Thursday, June 2, 2011

Life On The Tour Bus

Ever wondered what life is like on a tour bus? Here are a few stories and tips from Chapter 10 of The Touring Musician's Handbook that illustrate that life on the bus may not be what you pictured.
As stated in Chapter 1, the tour bus is looked upon as the mansion on the hill. It holds a unique place in the minds of concert goers and musicians everywhere, but when it comes right down to it, it’s just a way to get a bunch of people from point A to point B as comfortably as possible. The definition of comfortable, however, is in the eye of the beholder. Let’s take a look at life on the bus.

The Bus Itself
Most tour buses are laid out the same. There’s a small front lounge (see Figure 10.3), a larger rear lounge, bunks for either 8 or 12 people, a galley, and a bathroom with a shower. Most also have a satellite television in both lounges as well as a DVD player and sound system, wireless Internet, and maybe even an X-Box or other gaming device. Many now have iPod docs as well.

The rear lounge can usually be reconfigured as a twin or queen size bed as necessary. There are multiple air conditioning zones (up to four on some buses), so there’s usually at least one area that you can find that has a temperature you’re comfortable in. The bus also has a generator so you’ll have plenty of AC power for plugging in laptops and anything else requiring external electrical juice. Most bunk areas are small, but many have a flip-down television, a DVD/CD player, and their own power outlets.

If the artist and the band share the same bus, it’s not uncommon for the artist to commandeer the rear lounge, even though it’s supposed to be for everyone (you better knock before trying to enter). Someone might even sleep back there if they’re claustrophobic in a bunk.

Life On The Bus
Because you share such tight quarters with seven to eleven other people, it’s very easy for tempers to fray. That’s why everybody has to be on their best behavior, no matter how difficult that may be. Because you can offend someone without even knowing, you have to be extra considerate of everyone on the vehicle and respect their physical space and personal belongings. Keeping yourself and your area clean and dumping the trash at every stop goes a long way to keep from setting off anyone’s phobias or quirks.
“Traveling by bus with eight other people is not something everyone can deal with.You have to have a certain type of personality to handle the intimacy and lack of privacy. The bus is close quarters, you can't walk down the aisle without bumping into someone, you can't sit alone anywhere without there being noise and a conversation, maybe someone watching a movie or listening to music. It's difficult to read because there are too many distractions and there is literally nowhere to go except to your bunk, which is about the size your coffin will be when you die. You have to be extremely cool and conscientious of others and hope they will be the same to you because it can be completely psychologically draining.”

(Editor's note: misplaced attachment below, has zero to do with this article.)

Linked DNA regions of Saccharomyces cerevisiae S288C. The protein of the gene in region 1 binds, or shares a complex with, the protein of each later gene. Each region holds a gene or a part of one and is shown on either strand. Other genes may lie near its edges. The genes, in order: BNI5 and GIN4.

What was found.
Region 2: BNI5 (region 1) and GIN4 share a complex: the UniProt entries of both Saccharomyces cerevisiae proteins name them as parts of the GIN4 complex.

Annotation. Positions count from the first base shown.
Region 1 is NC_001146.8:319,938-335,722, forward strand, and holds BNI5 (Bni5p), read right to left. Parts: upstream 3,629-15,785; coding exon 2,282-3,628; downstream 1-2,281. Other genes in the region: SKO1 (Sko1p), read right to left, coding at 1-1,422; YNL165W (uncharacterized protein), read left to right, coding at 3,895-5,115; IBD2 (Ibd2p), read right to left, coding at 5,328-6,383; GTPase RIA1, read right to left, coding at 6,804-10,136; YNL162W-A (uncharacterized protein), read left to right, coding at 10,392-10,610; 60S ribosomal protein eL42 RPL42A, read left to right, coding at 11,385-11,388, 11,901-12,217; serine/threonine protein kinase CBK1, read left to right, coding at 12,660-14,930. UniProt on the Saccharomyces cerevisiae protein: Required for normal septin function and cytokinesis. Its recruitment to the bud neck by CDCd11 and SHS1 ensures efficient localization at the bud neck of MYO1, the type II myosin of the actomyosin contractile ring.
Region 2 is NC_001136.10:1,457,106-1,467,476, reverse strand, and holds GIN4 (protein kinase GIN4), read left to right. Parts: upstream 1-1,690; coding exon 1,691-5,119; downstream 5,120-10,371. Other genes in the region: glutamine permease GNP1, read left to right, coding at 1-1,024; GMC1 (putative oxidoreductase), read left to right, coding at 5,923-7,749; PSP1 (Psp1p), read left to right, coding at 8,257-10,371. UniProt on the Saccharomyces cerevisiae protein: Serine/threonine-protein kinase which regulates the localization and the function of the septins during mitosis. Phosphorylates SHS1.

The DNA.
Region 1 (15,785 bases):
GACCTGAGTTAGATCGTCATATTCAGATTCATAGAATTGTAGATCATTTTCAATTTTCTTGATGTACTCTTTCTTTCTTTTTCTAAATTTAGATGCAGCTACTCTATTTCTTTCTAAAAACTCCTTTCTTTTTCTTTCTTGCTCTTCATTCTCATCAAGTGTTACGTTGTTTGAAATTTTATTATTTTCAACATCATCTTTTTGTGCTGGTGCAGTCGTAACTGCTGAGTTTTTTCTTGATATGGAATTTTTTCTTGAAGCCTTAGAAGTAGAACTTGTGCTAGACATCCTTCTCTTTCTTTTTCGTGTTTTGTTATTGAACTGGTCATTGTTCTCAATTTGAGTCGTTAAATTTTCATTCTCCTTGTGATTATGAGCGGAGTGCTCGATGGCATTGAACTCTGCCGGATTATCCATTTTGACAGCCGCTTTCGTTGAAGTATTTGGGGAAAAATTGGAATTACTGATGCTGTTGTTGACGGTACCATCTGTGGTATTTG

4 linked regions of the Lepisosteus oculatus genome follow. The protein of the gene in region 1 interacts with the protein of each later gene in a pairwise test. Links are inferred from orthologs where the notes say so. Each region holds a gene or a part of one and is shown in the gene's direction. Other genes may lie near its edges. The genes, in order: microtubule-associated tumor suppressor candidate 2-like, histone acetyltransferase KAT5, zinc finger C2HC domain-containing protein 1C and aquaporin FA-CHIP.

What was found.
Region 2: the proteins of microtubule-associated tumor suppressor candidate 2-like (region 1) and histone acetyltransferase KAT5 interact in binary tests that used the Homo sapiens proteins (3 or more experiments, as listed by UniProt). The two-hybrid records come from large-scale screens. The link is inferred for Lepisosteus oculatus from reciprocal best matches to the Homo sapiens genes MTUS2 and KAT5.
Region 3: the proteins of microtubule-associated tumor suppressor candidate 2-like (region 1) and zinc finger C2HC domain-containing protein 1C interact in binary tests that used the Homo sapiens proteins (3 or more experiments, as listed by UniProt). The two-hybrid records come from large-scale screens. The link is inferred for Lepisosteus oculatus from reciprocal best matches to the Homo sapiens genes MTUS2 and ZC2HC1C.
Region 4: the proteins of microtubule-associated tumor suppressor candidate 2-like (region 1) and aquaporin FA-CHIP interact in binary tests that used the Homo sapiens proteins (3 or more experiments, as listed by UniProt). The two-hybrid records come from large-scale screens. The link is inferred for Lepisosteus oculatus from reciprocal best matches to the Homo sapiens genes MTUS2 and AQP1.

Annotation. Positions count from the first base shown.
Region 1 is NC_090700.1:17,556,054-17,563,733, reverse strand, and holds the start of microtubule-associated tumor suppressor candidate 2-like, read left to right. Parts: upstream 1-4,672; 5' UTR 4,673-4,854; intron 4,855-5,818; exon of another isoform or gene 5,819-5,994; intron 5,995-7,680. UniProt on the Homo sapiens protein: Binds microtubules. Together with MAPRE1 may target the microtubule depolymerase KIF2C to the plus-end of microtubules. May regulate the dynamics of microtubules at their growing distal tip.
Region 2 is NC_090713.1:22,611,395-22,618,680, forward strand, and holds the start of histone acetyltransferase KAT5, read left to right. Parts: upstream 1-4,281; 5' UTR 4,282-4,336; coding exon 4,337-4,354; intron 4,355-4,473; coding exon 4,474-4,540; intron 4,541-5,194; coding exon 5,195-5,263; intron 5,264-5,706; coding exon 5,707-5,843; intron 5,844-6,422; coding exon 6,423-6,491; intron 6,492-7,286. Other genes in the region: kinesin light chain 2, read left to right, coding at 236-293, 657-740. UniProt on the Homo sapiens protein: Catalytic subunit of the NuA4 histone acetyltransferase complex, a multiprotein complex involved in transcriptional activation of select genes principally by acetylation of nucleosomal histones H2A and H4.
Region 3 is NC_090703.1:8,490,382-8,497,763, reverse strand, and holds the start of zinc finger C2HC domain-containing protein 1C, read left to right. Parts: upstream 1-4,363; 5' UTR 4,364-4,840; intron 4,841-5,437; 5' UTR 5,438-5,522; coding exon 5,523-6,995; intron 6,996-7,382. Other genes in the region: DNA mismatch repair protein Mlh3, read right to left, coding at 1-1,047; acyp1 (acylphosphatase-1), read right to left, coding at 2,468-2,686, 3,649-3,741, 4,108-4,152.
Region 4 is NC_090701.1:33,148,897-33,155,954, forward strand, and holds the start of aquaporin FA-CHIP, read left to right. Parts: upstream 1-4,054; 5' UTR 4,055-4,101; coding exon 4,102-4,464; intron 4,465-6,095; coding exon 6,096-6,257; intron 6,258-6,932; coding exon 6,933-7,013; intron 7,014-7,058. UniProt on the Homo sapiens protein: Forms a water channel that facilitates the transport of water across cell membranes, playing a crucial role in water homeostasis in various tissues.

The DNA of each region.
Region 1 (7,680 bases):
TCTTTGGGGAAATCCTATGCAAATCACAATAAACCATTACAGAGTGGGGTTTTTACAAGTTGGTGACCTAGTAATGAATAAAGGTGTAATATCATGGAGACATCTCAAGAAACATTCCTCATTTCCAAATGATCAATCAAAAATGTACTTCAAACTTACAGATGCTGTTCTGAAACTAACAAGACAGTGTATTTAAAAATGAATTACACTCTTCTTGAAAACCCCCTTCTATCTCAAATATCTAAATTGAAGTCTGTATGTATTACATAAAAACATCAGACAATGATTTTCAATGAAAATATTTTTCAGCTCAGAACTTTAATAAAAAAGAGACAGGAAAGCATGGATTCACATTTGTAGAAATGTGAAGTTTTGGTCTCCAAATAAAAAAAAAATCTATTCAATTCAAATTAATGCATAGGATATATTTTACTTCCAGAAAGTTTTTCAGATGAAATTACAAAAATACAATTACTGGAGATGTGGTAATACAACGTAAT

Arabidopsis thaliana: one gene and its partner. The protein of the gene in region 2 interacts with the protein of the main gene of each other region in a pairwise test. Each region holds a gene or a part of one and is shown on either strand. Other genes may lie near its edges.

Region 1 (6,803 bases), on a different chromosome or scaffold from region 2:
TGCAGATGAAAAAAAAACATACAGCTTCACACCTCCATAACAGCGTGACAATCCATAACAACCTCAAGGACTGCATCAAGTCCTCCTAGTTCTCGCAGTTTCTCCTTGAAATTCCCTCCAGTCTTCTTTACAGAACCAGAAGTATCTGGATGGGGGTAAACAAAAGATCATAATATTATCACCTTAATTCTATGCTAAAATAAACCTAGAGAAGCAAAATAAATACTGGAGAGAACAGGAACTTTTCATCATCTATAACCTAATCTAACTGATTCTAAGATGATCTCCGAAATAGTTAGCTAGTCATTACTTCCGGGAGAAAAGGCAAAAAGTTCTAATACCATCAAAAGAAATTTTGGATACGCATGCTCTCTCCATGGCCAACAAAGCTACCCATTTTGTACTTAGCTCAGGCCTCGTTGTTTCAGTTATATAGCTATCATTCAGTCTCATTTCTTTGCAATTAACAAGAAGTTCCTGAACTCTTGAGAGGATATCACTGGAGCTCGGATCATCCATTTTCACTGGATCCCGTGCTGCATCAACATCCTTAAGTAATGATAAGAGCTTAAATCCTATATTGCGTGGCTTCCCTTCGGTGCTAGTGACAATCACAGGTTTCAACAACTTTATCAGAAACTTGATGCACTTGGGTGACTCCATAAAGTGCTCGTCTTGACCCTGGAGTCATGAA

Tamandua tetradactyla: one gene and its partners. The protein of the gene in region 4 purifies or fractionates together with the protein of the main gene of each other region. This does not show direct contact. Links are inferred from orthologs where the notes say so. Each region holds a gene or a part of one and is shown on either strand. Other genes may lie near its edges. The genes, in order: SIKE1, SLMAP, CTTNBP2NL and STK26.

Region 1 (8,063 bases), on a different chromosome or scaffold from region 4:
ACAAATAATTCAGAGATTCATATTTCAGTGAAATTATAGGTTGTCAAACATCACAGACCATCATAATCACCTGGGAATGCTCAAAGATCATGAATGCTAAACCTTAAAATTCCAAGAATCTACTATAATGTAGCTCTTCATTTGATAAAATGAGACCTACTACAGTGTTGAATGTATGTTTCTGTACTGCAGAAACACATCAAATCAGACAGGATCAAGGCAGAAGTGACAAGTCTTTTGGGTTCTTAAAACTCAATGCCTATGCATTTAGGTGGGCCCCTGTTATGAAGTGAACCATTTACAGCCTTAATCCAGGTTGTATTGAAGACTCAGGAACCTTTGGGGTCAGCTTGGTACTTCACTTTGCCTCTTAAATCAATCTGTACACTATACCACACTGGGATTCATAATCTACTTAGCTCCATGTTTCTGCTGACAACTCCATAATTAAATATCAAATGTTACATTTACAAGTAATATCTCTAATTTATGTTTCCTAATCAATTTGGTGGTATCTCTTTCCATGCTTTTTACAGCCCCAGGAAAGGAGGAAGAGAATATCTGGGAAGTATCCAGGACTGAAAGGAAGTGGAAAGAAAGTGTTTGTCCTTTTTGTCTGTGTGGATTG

Sue Foley
"As far as the bus goes, you never want to leave any of your stuff out in the aisle. When I started touring, they told you once to put your shoes in your bunk and if you didn’t listen, the next morning they were gone. You always want to clean up after yourself and you don’t want to go to sleep leaving your beer bottles or food out." 
Walter Earl
You also have to take into consideration the opposite sex if you have a mixed male and female band. Women have different needs and a different energy from guys, which changes the dynamic of the behavior on the bus dramatically. Surprisingly, it tends to get mellower as the testosterone levels seem to decrease.
"I know this is going to sound really old school but I always bring a book because sometimes when you’re on the bus with a lot people crammed in, the chances of having some kind of unpleasant discourse between band members or management or crew is pretty high. The longer you’re out, the less sleep you have, and the more you see the differences in personalities. It’s inevitable that there’s going to be a blow-up. I always want to have an escape or a self-defense to get out of those social situations which can go bad and lead you to losing your gig. Burying yourself in a book is a good way to stay out of those situations."
Ed Wynne
Is it a smoking bus, and does that bother you? How much are recreational drugs or alcohol a part of your touring life? Can you sleep on the bus? These are the things you must ask yourself before you take the gig.

TIP: Buy a cheap pair of slippers just for the bus. They’re easier to slip on and off in the tight quarters of your bunk.

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1 comment:

  1. This is a nice post in an interesting line of content.Thanks for sharing this article, great way of bring such topic to discussion.


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